The very presence of Forrest Griffin here embodies what made TUF a success in the first instance: a nobody to the viewer at the onset, propelled to stardom over more established names by virtue of a platform on which his personality and everyman magnetism shone through in his interaction with coaches and fellow cast members in both living and training environments, to the point that he (and everyone else) was defined by the time they first stepped into the Octagon, ergo the viewer was armed with a base of reference and a point of interest. The initial two hours of “Team Forrest vs Team Rampage” antitheses this scenario as, for all intents and purposes, all you’re watching is a bunch of no-names fight each other. Indeed, these episodes are only saved in part by the offbeat interspersing musings of the two charismatic coaches, although the early narrative does throw us the odd bone: Matthew Riddle’s KO of a bearded Jorge Gurgel trainee whose name I don’t recall (point in focus, friends) is quite possibly the most brutal in the show’s now-lengthy history; said bearded-fella’s post-KO moans as he unknowingly nurses a jaw broken in two places are hauntingly impactful. Elsewhere, swaggering youth Jeremy May disposes of an imposing-looking dude named Dave Roberts, much to the chagrin of Roberts’ best buddy “Rampage”. Roberts is touted as 5-6 beforehand…. another indication that the TUF model may be heading for murkier waters, as many of those on display come in with 0.5 records (and weaker, in some case), which doesn’t hypothetically equate to UFC-level longevity.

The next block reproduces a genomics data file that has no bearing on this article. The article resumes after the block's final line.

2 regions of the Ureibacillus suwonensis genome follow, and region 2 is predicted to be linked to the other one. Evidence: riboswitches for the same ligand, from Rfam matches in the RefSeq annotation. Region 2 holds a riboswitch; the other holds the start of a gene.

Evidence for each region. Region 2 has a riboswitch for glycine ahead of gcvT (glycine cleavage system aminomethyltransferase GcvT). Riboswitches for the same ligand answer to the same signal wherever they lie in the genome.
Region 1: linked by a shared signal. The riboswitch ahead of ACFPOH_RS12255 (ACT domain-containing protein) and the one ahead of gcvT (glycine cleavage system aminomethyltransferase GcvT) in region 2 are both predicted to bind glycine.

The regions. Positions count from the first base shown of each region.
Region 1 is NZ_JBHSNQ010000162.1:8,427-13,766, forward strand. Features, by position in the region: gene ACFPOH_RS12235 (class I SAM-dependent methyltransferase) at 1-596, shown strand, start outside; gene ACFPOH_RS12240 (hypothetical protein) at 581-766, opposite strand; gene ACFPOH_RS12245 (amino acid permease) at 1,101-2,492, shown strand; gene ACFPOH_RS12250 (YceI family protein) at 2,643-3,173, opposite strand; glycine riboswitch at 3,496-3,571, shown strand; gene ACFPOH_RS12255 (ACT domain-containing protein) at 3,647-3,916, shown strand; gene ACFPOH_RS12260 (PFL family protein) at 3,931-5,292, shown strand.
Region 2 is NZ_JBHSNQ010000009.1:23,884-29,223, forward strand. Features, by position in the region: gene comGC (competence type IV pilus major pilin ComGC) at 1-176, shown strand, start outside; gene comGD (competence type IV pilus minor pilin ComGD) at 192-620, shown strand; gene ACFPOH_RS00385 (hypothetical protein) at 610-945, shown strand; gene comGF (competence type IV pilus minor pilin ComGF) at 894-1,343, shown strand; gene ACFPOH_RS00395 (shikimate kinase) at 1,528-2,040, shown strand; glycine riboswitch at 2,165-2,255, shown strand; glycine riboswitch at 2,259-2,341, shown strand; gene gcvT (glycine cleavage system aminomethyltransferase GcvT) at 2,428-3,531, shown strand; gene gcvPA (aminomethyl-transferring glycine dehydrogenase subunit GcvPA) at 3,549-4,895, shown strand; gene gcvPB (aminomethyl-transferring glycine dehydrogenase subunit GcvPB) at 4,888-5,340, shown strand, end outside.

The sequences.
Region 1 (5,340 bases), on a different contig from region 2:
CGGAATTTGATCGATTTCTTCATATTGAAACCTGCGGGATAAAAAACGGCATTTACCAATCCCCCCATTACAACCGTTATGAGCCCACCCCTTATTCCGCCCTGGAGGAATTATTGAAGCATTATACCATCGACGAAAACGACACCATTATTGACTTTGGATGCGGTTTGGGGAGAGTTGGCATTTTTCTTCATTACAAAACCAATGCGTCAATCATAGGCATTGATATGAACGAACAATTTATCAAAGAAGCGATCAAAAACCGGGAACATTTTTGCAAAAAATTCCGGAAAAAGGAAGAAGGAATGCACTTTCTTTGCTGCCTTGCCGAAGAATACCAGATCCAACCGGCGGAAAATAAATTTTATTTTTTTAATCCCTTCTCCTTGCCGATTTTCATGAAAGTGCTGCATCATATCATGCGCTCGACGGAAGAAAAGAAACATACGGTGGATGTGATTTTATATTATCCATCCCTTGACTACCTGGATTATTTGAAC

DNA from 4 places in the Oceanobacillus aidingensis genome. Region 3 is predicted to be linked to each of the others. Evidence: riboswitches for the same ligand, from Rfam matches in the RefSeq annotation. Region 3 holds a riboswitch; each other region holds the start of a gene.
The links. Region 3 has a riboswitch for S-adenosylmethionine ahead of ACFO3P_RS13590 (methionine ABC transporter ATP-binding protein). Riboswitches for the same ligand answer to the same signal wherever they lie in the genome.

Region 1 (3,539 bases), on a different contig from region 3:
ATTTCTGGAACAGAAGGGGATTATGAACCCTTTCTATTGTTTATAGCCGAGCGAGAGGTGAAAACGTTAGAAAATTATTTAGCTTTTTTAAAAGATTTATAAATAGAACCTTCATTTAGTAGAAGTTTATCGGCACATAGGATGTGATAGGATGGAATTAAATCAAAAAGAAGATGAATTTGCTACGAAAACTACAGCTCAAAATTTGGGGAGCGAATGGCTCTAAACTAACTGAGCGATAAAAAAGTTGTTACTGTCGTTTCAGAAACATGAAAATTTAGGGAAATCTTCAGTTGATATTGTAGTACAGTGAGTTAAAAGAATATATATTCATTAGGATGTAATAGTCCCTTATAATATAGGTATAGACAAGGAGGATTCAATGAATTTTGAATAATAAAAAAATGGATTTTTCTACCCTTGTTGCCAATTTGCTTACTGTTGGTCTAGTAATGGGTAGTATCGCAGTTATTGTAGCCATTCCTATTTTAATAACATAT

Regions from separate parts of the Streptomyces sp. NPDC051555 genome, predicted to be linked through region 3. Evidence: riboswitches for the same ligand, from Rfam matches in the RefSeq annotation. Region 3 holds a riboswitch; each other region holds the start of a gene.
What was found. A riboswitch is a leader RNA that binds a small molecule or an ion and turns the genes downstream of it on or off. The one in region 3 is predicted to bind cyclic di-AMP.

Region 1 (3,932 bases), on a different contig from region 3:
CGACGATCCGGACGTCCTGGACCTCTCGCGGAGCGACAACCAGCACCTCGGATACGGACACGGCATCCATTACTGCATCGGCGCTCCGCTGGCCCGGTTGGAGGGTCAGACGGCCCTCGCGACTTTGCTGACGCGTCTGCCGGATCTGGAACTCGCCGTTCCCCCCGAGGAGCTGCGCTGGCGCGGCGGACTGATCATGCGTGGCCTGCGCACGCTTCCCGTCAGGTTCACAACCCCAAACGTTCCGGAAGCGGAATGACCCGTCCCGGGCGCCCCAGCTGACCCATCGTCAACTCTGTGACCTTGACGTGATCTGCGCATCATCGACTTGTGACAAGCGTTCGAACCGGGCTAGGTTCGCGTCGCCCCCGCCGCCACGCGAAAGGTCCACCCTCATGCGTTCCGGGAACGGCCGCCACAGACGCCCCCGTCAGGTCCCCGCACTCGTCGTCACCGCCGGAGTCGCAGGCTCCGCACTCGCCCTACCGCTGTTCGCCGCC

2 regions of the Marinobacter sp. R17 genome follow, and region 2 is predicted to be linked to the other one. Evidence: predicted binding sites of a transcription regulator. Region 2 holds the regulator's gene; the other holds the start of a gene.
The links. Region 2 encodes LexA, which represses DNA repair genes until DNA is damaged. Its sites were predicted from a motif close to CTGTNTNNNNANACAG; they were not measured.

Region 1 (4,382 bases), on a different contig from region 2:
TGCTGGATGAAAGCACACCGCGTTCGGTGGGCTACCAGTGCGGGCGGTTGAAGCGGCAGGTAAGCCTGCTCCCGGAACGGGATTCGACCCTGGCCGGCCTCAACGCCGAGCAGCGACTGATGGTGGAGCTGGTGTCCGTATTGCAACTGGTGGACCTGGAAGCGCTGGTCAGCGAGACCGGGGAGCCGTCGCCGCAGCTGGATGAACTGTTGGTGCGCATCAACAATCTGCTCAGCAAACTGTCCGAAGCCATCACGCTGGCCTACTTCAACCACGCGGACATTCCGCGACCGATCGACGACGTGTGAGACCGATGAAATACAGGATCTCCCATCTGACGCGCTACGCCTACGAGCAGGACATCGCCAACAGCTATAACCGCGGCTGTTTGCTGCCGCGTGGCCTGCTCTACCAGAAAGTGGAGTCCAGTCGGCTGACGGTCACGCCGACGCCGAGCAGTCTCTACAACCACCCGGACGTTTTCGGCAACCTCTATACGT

With episode three of the traditional twelve underway before the inside of the house is seen and squadrons are picked, this means that the last sixteen, quarter and semi-final bouts (plus one extra- keep reading) are crammed into the series, with two-fight episodes a regular occurrence. Whilst that shouldn’t, in theory, prove a bugbear, allow me to put it into context: if two fights in one episode go to the third round (as does occur), including entrances and intros, that constitutes thirty minutes- give or take- of a sub-one hour programme comprised of commentary- less fights, backdopped by a room full of testosteroned-to-the-gills blokes shouting over each other…. in short, it gets a bit much. This wouldn’t be so much of a gripe if the sandwiching of tournament matches didn’t come at the expense of all the other footage and insight we’ve come to expect from The Ultimate Fighter (for example, hardly any meaningful footage of the respective training sessions is afforded in comparison to previous seasons), and this is to the detriment of the personalities involved. To clarify: one of the first to fight and the first to be eliminated in season one, I’m sure all and sundry would agree that we could still pen a paragraph-bio on Lodune Sincaid. One of the last housemates to fight in the last sixteen in season seven (and he made the quarters, to boot), I’d still struggle to pick Cale Yarbrough out of a lineup.